rgl.surface

0th

Percentile

add height-field surface shape

Adds a surface to the current scene. The surface is defined by a matrix defining the height of each grid point and two vectors defining the grid.

Keywords
dynamic
Usage
rgl.surface(x, z, y, coords = 1:3, ..., 
            normal_x = NULL, normal_y = NULL, normal_z = NULL,
            texture_s = NULL, texture_t = NULL)
Arguments
x

values corresponding to rows of y, or matrix of x coordinates

y

matrix of height values

z

values corresponding to columns of y, or matrix of z coordinates

coords

See details

...

Material and texture properties. See rgl.material for details.

normal_x, normal_y, normal_z

matrices of the same dimension as y giving the coordinates of normals at each grid point

texture_s, texture_t

matrices of the same dimension as z giving the coordinates within the current texture of each grid point

Details

Adds a surface mesh to the current scene. The surface is defined by the matrix of height values in y, with rows corresponding to the values in x and columns corresponding to the values in z.

The coords parameter can be used to change the geometric interpretation of x, y, and z. The first entry of coords indicates which coordinate (1 = X, 2 = Y, 3 = Z) corresponds to the x parameter. Similarly the second entry corresponds to the y parameter, and the third entry to the z parameter. In this way surfaces may be defined over any coordinate plane.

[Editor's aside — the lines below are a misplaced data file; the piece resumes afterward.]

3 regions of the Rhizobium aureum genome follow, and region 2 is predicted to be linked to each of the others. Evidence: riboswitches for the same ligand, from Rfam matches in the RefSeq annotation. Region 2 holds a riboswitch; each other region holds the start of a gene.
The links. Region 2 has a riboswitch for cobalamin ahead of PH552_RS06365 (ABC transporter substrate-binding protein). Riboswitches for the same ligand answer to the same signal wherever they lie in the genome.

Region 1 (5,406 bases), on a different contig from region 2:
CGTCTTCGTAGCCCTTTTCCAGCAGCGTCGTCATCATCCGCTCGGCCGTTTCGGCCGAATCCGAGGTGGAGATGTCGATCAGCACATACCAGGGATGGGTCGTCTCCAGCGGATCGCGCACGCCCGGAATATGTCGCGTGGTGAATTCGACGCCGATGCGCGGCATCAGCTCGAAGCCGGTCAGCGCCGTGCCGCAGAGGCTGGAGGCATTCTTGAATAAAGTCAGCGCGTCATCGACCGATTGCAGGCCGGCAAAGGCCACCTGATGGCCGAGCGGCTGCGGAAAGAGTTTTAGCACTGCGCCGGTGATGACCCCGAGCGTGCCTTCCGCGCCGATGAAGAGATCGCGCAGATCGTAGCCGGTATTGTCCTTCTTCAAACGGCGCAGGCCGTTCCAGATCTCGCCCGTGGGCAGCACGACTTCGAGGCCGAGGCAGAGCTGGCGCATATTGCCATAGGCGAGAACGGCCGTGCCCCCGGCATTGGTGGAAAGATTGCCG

If the normals are not supplied, they will be calculated automatically based on neighbouring points.

Texture coordinates run from 0 to 1 over each dimension of the texture bitmap. If texture coordinates are not supplied, they will be calculated to render the texture exactly once over the grid. Values greater than 1 can be used to repeat the texture over the surface.

rgl.surface always draws the surface with the `front' upwards (i.e. towards higher y values). This can be used to render the top and bottom differently; see rgl.material and the example below.

If the x or z argument is a matrix, then it must be of the same dimension as y, and the values in the matrix will be used for the corresponding coordinates. This is used to plot shapes such as cylinders where y is not a function of x and z.

NA values in the height matrix are not drawn.

Value

The object ID of the displayed surface is returned invisibly.

See Also

rgl.material, surface3d, terrain3d. See persp3d for a higher level interface.

Aliases
  • rgl.surface
Examples
# NOT RUN {
#
# volcano example taken from "persp"
#

data(volcano)

y <- 2 * volcano        # Exaggerate the relief

x <- 10 * (1:nrow(y))   # 10 meter spacing (S to N)
z <- 10 * (1:ncol(y))   # 10 meter spacing (E to W)

ylim <- range(y)
ylen <- ylim[2] - ylim[1] + 1

colorlut <- terrain.colors(ylen) # height color lookup table

col <- colorlut[ y - ylim[1] + 1 ] # assign colors to heights for each point

rgl.open()
rgl.surface(x, z, y, color = col, back = "lines")

# }
Documentation reproduced from package rgl, version 0.100.50, License: GPL

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